The Arctic fox has a thick fur with dense under-fur and long guard hairs to survive extreme cold. Photo: Thomas Nilsen

Researchers observe first Arctic fox in Finland for over 25 years

The combined population of Arctic foxes across the Finnish, Swedish and Norwegian areas of Lapland may have hit a record high this year, according to David Bell, the head of the Felles Fjellrev Nord II project.
December 01, 2022


The EU-funded Nord II project aims to save and protect the highly-endangered Arctic fox, which is also known as the white fox, polar fox, or snow fox.

Speaking to Swedish television channel SVT, Bell said that the population of the native Arctic tundra species has been restored to a viable level, with 19 dens recorded in Norrbotten, Swedish Lapland, while 16 were observed in northern Norway.

In Finland, an Arctic fox den was observed for the first time in over 25 years when researchers spotted one near the Enontekiö fells in Finnish Lapland during the summer.

The last confirmed sighting of such a den in Finland was in Utsjoki in 1996.

As recently as 2018, the adult population of the Arctic fox in the Nordic region was believed to have dropped to about 250 individuals, making the animal highly endangered amid serious fears for its extinction.

However, the Felles Fjellrev Nord II project’s findings indicate that the population across the Nordic region may have revived to such an extent that there is renewed hope for their survival.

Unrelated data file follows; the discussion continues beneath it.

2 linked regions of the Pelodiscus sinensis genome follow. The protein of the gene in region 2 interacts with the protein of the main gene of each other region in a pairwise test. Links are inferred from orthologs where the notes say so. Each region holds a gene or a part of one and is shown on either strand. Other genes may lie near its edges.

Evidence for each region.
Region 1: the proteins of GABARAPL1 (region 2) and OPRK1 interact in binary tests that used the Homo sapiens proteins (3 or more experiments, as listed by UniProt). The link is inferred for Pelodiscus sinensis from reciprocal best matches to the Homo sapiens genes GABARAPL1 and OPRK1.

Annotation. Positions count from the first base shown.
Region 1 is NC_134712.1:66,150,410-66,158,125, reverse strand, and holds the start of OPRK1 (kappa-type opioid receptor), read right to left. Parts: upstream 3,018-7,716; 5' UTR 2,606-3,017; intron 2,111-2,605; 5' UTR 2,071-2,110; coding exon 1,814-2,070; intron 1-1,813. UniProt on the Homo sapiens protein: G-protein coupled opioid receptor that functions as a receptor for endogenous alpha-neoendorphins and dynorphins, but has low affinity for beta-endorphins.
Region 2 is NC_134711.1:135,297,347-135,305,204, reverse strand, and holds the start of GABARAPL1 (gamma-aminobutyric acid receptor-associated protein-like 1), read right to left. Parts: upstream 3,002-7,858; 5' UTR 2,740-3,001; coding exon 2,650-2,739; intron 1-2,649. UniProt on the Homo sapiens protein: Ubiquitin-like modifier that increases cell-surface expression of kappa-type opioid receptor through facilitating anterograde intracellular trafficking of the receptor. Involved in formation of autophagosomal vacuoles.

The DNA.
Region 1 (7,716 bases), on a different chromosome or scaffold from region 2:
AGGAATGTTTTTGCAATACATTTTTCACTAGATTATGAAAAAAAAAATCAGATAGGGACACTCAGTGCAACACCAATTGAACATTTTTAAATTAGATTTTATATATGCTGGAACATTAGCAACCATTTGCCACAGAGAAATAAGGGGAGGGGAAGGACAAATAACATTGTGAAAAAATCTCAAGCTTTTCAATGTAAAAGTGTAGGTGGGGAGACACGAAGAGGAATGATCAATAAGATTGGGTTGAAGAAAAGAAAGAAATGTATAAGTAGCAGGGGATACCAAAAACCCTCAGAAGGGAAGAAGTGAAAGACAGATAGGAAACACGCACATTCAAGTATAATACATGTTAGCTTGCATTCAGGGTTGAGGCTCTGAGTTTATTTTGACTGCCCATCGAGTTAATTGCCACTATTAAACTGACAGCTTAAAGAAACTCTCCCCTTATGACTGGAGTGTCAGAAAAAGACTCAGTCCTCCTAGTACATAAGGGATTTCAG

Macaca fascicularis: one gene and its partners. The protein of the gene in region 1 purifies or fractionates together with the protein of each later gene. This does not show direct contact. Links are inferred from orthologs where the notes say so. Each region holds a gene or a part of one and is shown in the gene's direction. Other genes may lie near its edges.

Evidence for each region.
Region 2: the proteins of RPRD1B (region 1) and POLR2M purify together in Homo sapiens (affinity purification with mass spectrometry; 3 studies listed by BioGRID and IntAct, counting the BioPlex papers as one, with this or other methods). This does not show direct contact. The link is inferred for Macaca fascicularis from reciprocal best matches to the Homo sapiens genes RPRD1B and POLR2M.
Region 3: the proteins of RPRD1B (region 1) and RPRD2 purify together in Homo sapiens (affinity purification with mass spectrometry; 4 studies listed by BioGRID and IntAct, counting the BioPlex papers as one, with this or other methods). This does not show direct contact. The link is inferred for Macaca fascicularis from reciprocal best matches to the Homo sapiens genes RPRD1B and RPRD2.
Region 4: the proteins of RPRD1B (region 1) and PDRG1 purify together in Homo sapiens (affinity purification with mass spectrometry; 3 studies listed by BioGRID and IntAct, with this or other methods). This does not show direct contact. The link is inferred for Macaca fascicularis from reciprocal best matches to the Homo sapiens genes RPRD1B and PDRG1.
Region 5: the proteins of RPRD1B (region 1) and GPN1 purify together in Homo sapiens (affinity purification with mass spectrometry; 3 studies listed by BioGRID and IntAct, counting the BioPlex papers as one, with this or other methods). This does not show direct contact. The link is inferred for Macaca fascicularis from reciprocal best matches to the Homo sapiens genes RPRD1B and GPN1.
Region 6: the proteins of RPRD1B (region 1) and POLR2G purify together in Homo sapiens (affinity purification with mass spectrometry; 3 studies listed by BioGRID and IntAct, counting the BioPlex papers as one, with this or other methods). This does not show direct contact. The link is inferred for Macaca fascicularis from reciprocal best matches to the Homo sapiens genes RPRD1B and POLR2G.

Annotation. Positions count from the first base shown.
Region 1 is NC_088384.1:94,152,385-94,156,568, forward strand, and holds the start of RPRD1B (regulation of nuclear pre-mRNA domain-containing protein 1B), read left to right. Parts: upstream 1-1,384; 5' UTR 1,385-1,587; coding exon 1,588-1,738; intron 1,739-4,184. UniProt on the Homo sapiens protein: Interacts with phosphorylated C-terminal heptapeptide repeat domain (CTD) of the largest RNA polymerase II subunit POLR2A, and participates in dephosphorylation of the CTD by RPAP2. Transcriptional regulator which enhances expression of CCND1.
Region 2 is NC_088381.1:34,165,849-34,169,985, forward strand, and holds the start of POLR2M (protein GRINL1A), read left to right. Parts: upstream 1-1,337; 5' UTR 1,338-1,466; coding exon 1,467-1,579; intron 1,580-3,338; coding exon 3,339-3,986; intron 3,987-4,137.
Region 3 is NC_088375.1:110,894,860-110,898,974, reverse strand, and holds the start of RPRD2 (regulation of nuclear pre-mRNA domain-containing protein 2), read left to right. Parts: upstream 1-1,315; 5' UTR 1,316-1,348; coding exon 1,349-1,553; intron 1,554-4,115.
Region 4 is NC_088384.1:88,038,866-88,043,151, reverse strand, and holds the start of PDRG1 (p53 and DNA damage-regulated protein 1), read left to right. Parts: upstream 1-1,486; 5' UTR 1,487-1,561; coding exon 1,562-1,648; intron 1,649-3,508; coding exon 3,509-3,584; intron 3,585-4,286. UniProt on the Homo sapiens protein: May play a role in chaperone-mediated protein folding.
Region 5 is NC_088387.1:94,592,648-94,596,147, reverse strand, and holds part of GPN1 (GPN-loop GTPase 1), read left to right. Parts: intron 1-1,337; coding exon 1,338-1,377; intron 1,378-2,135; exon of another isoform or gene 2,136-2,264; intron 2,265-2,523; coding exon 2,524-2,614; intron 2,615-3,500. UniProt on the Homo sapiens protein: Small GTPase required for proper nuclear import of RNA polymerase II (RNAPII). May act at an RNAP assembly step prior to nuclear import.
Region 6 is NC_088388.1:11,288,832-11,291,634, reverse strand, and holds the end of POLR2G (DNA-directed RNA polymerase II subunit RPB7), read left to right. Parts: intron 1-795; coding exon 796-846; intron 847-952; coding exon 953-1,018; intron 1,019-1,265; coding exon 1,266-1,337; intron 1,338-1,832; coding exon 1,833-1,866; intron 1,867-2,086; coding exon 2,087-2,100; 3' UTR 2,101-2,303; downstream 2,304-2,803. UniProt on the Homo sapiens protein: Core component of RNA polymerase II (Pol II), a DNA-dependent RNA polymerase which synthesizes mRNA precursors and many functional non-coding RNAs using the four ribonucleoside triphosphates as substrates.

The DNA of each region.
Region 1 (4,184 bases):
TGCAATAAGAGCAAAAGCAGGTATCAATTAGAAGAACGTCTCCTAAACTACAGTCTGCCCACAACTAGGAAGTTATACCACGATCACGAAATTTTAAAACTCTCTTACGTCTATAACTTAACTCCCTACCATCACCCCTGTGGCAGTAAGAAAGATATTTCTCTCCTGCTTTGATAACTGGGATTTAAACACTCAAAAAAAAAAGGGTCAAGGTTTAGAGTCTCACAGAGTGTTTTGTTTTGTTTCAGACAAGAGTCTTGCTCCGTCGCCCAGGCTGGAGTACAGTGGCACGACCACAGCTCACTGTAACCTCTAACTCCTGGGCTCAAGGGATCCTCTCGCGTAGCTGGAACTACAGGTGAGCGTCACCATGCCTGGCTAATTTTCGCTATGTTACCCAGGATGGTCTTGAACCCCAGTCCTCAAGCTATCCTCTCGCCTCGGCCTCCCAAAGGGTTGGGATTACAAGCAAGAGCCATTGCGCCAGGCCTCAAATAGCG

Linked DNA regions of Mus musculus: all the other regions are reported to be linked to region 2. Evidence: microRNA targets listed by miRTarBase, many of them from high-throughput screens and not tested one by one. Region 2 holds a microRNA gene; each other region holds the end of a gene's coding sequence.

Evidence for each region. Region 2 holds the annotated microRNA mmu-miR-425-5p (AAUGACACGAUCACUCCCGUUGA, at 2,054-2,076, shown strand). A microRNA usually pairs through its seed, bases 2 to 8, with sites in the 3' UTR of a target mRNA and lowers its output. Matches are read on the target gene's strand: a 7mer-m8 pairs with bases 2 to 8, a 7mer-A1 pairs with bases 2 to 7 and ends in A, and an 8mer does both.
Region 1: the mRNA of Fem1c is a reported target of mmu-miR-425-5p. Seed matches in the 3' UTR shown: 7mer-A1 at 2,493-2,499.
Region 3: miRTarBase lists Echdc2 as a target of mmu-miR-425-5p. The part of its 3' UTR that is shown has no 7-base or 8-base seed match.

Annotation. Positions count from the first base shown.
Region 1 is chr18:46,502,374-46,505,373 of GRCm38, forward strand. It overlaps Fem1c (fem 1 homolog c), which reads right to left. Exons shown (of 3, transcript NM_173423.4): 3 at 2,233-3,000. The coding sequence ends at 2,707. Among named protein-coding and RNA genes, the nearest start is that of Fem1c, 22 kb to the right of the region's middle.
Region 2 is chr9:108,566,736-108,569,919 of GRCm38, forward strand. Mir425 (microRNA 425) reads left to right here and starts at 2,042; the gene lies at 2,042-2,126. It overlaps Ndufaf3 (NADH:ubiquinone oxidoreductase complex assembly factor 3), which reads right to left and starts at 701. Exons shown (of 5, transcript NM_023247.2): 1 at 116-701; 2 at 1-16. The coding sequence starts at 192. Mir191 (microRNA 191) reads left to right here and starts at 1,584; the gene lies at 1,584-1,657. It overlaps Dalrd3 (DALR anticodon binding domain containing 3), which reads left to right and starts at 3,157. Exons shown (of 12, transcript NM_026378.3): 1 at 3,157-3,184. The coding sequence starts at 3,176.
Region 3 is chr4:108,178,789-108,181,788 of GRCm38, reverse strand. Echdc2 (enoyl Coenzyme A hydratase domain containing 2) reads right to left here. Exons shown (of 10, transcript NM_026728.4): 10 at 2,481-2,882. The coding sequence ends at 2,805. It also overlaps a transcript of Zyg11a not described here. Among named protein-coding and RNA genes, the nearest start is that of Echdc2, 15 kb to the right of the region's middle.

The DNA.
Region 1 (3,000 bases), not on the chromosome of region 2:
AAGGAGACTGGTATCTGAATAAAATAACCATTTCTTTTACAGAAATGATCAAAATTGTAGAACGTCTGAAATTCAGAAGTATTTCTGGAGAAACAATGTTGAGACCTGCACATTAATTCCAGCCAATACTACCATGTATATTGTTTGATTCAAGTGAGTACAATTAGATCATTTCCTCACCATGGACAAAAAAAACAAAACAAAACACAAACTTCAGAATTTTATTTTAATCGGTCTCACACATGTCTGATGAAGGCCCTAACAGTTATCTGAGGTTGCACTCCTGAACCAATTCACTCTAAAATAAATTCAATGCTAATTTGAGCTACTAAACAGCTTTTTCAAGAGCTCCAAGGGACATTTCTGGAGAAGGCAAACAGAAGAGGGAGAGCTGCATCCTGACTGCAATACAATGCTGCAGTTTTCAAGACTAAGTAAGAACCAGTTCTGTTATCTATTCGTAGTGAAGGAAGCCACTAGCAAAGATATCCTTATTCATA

“It is improving all the time. This year, a total of 162 confirmed pups were counted in Finland, Sweden and Norway. In Sweden there were 91, in Norway 70 and then in Finland this one,” Tuomo Ollila of Finland’s Parks and Wildlife agency Metsähallitus told Yle.



An Arctic fox pictured at a feeding site near the municipality of Enontekiö in Finnish Lapland. Photo: Metsähallitus


Although estimating the exact number of newborns is challenging, Ollila said that the figures suggest this could be a record year for the Arctic fox population in the Nordic region.

“It is difficult to say exactly how many pups there are, because the number of pups in many dens is not confirmed. But if you count by the average litter size, you would think that there would have been 600-700 pups, or at least 600 pups,” Ollila said.

The animal was hunted almost to extinction for its thick and white-as-snow fur, before it was protected by the introduction of a new law in 1940.


This story is posted on the Barents Observer as part of Eye on the Arctic, a collaborative partnership between public and private circumpolar media organizations.


The Barents Observer Newsletter

After confirming you're a real person, you can write your email below and we include you to the subscription list.

Privacy policy